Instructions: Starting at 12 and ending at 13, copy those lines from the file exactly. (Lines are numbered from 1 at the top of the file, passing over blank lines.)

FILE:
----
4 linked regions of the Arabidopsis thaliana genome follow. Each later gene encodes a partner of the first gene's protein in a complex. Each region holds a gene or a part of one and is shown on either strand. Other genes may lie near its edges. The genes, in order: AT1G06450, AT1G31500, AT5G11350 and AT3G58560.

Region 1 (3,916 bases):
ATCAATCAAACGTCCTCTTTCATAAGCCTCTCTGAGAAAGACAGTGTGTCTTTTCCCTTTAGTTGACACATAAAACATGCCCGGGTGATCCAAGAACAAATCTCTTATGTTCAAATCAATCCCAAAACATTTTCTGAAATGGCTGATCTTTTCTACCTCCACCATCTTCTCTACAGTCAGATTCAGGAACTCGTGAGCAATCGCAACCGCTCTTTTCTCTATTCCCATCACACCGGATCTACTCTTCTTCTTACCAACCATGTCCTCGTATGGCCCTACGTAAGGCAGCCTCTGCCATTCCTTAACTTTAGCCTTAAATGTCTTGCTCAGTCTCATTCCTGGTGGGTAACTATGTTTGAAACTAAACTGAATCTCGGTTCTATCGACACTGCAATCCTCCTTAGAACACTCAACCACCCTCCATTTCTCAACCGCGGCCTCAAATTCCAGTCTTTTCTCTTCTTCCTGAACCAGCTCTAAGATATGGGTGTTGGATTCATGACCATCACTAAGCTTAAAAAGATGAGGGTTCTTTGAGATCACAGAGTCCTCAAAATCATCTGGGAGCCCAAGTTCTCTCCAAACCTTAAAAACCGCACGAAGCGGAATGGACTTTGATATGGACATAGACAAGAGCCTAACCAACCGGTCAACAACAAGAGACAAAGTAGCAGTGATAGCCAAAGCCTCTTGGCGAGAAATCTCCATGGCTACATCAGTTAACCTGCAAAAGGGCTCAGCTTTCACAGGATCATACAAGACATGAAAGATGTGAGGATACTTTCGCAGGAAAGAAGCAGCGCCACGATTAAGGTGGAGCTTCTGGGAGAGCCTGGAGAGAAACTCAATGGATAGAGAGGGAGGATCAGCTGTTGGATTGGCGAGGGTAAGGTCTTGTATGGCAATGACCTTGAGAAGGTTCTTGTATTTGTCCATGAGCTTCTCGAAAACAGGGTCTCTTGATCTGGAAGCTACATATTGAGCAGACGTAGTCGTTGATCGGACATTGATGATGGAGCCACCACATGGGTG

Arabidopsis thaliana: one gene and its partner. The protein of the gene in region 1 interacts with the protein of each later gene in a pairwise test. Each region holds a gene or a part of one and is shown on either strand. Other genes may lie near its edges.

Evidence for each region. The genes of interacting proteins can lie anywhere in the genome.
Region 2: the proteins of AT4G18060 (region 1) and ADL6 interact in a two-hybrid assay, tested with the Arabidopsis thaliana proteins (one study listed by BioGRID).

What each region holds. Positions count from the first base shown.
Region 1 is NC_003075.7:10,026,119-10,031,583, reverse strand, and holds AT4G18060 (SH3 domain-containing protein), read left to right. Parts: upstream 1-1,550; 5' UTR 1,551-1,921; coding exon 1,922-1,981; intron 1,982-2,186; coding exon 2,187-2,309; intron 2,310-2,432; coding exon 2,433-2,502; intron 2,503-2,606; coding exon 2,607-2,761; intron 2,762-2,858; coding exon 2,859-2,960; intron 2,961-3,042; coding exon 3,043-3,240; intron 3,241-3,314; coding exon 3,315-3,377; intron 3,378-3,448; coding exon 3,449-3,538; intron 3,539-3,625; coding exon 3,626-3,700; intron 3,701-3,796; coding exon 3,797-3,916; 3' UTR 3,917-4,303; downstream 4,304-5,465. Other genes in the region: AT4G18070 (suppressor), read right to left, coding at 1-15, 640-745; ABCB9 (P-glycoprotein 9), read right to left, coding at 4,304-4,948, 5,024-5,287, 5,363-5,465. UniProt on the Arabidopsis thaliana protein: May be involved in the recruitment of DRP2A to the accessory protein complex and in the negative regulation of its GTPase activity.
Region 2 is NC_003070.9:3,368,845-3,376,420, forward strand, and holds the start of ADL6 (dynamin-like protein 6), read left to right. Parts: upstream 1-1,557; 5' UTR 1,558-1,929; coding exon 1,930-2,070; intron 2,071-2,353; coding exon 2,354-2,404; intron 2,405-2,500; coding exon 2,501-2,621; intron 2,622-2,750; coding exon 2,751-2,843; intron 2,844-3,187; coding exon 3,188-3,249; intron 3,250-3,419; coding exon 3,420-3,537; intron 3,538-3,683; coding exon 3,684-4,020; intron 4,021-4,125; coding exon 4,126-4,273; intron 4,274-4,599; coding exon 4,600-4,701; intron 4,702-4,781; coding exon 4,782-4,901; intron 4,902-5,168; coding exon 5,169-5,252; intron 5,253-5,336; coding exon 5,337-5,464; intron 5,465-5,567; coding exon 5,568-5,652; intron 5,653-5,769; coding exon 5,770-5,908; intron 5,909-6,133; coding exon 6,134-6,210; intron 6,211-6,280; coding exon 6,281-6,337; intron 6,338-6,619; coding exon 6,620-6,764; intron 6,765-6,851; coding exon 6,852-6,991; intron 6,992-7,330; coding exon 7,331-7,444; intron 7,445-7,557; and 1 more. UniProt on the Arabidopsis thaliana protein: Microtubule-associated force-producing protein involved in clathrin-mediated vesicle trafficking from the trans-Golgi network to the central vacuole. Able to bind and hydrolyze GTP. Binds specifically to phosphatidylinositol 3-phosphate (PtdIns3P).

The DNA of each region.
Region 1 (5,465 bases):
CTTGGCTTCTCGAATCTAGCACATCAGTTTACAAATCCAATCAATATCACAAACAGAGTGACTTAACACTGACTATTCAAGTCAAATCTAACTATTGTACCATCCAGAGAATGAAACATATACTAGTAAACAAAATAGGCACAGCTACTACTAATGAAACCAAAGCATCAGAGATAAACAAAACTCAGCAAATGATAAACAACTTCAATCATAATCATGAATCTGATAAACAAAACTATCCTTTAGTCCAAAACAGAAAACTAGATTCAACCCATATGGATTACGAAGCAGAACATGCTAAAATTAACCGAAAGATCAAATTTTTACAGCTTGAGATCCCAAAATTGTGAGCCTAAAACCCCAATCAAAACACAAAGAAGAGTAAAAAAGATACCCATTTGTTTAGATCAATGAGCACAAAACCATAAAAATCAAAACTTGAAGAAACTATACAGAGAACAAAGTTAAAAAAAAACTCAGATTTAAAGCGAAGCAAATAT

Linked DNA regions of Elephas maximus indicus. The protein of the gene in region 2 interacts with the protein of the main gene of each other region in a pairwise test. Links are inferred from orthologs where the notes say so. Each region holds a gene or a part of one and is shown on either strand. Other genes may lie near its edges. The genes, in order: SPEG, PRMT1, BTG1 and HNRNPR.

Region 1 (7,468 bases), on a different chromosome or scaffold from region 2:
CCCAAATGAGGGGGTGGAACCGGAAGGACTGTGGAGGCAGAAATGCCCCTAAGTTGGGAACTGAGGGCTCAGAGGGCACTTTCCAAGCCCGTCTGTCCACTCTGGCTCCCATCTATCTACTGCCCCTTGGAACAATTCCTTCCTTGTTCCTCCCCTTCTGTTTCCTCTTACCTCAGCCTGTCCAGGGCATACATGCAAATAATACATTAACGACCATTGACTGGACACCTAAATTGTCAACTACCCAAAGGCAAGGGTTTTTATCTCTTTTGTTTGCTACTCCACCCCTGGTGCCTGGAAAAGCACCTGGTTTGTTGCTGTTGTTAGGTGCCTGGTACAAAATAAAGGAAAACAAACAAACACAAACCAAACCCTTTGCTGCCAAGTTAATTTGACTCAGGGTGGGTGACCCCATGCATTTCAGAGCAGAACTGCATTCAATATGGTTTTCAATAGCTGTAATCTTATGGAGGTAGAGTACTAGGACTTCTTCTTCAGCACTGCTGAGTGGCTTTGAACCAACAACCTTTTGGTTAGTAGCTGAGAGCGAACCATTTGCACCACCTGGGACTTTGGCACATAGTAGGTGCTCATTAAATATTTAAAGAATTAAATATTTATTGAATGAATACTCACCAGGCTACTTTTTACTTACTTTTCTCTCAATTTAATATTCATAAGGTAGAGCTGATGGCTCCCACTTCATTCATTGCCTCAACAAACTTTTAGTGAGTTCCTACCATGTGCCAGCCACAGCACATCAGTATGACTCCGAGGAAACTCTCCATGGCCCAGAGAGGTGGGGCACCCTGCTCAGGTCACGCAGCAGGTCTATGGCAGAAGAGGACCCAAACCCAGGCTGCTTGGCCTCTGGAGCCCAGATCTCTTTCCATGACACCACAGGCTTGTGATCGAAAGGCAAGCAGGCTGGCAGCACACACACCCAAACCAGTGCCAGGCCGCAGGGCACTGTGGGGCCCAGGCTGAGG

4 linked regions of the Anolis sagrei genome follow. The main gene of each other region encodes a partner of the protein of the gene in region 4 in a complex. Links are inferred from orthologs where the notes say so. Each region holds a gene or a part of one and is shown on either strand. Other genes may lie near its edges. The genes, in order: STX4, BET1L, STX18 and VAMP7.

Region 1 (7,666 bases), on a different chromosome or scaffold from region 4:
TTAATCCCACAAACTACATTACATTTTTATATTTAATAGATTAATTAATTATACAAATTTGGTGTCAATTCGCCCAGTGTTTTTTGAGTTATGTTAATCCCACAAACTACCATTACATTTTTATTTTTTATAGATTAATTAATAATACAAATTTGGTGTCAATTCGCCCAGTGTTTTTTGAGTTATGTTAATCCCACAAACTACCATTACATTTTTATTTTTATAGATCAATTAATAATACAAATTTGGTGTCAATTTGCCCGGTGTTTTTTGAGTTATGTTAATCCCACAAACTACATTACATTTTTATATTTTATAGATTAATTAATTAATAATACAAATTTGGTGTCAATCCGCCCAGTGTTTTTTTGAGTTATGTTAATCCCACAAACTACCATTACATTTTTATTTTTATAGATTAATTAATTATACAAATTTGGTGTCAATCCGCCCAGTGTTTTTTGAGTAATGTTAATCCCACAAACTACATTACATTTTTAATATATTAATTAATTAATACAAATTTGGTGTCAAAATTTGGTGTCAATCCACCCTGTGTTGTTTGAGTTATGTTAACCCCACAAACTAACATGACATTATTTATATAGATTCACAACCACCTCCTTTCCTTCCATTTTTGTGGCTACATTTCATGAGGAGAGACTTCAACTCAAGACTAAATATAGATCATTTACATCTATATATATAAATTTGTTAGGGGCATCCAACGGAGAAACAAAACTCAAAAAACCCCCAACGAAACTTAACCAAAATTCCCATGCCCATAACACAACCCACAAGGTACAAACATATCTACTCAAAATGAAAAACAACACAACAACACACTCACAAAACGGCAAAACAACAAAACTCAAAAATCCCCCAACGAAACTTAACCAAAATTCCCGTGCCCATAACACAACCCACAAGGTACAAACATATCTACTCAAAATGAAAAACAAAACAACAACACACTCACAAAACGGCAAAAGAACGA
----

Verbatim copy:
CTTGGCTTCTCGAATCTAGCACATCAGTTTACAAATCCAATCAATATCACAAACAGAGTGACTTAACACTGACTATTCAAGTCAAATCTAACTATTGTACCATCCAGAGAATGAAACATATACTAGTAAACAAAATAGGCACAGCTACTACTAATGAAACCAAAGCATCAGAGATAAACAAAACTCAGCAAATGATAAACAACTTCAATCATAATCATGAATCTGATAAACAAAACTATCCTTTAGTCCAAAACAGAAAACTAGATTCAACCCATATGGATTACGAAGCAGAACATGCTAAAATTAACCGAAAGATCAAATTTTTACAGCTTGAGATCCCAAAATTGTGAGCCTAAAACCCCAATCAAAACACAAAGAAGAGTAAAAAAGATACCCATTTGTTTAGATCAATGAGCACAAAACCATAAAAATCAAAACTTGAAGAAACTATACAGAGAACAAAGTTAAAAAAAAACTCAGATTTAAAGCGAAGCAAATAT

Linked DNA regions of Elephas maximus indicus. The protein of the gene in region 2 interacts with the protein of the main gene of each other region in a pairwise test. Links are inferred from orthologs where the notes say so. Each region holds a gene or a part of one and is shown on either strand. Other genes may lie near its edges. The genes, in order: SPEG, PRMT1, BTG1 and HNRNPR.